Why do troubled times so often bring out hatred in humanity? In both Canada and the United States over the past few years there has been much xenophobic rhetoric spread around in light of numerous global crises. During the 2015 Canadian and 2016 American elections we saw candidates in both countries “other” identifiable or vulnerable members of society using hateful language and often using them as scapegoats for social and economic problems, all while claiming to speak for the will of those they purport to be the “silent majority”. Furthermore, we saw large groups joining the “unsilent majority” through the use of social media to spread hate, join xenophobic movements and rallies, commit hate crimes and even acts of violence. Those who criticized this movement drew many parallels between the social climate and dialogue of today to that of Nazi Germany. As educators we felt it necessary to attempt to address this recurring phenomenon.
Designing a Unit to Address Contemporary Phenomena and Questions of Individual Choice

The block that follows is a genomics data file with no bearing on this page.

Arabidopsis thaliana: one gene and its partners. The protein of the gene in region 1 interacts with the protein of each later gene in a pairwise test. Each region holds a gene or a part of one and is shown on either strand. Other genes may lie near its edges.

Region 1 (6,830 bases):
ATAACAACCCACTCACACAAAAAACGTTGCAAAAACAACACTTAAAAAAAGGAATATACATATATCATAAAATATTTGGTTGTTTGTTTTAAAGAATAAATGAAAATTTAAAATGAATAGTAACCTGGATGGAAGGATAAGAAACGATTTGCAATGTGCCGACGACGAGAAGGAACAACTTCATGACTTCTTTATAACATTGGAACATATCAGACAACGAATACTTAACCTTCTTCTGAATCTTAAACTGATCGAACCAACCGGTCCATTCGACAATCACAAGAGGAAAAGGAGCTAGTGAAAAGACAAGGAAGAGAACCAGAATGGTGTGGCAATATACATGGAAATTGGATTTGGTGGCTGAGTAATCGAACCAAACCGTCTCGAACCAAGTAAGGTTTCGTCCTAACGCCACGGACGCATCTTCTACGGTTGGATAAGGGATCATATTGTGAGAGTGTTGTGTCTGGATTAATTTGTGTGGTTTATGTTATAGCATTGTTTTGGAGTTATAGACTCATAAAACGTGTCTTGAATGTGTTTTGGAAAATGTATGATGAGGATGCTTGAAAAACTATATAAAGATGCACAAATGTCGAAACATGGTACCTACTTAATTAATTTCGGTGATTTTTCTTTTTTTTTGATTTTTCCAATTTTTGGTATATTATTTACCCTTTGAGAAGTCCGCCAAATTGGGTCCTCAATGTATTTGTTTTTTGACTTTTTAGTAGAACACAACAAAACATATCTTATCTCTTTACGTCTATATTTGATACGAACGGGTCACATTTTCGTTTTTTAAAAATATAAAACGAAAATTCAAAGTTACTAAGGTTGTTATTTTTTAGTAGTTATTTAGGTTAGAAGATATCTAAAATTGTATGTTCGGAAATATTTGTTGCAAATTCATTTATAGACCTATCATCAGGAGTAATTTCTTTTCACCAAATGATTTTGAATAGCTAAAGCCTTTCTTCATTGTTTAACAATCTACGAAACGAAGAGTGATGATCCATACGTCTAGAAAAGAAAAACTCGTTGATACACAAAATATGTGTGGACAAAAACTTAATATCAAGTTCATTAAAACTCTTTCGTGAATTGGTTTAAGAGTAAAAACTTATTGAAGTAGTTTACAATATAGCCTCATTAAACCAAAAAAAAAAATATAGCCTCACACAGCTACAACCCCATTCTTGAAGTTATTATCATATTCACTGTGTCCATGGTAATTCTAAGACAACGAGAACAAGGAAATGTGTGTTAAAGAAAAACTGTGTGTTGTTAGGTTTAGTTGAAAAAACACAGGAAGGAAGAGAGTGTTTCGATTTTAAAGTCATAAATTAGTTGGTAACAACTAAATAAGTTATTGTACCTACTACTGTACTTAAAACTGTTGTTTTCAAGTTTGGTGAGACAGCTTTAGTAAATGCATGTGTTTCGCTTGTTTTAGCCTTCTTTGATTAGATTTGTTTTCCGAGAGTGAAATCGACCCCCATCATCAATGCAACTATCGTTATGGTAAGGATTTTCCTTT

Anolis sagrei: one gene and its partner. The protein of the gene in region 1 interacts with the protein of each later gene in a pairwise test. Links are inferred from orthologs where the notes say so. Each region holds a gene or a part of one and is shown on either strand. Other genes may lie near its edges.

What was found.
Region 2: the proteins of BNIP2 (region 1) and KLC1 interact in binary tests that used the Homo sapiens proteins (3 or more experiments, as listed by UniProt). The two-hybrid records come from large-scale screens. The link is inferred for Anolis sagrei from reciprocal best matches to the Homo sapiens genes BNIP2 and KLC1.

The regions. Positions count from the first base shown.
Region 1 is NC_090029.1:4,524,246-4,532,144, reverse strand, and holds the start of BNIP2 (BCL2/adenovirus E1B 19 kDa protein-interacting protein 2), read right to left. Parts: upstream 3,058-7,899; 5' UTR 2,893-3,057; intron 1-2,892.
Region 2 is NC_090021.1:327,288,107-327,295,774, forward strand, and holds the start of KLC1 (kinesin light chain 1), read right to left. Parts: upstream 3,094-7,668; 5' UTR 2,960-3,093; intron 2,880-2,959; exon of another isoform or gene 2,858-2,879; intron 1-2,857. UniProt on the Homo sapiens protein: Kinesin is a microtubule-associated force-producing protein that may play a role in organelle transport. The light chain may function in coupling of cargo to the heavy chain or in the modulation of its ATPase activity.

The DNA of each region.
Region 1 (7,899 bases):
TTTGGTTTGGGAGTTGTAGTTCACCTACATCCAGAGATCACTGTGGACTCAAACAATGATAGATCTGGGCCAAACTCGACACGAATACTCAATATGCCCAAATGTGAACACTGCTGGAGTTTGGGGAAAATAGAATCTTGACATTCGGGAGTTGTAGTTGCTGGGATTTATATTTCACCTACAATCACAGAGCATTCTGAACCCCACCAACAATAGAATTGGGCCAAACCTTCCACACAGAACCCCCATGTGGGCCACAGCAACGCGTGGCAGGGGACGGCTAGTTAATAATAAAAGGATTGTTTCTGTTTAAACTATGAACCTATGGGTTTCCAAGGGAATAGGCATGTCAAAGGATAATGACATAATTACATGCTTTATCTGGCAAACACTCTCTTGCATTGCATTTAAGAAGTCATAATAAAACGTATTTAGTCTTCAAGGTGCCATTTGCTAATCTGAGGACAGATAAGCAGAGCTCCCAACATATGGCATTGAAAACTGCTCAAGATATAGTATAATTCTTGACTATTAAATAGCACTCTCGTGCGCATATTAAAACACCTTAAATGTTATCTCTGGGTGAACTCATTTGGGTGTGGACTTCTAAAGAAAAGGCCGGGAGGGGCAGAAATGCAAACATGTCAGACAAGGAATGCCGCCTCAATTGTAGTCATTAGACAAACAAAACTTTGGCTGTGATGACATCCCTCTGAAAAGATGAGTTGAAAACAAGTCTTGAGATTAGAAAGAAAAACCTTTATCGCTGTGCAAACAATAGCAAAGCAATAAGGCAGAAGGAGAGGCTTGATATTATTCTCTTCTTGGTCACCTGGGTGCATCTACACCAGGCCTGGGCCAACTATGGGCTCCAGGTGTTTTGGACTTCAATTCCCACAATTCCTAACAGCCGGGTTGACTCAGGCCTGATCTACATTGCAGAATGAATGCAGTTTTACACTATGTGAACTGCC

We chose to use this opportunity to investigate this phenomenon and its history with our grade 11 HSP3U/C classes (Grade 11 Anthropology, Psychology and Sociology), through the lens of social psychology. The HSP3U/C course focuses on exploring the human condition on both the micro and macro level where identity and social interactions themes permeate all topics (see previous blog on Language Loss and Residential Schools through the Anthropological Lens).
We wanted this unit to provide students with an opportunity to gain a deep understanding of the four major theories/concepts of social psychology:
- Solomon Asch’s work on group conformity
- John Darley and Bibb Letane’s work on bystanders
- Philip Zimbardo’s work on conformity based on environment and social role, and
- Stanley Milgram’s work on obedience to authority.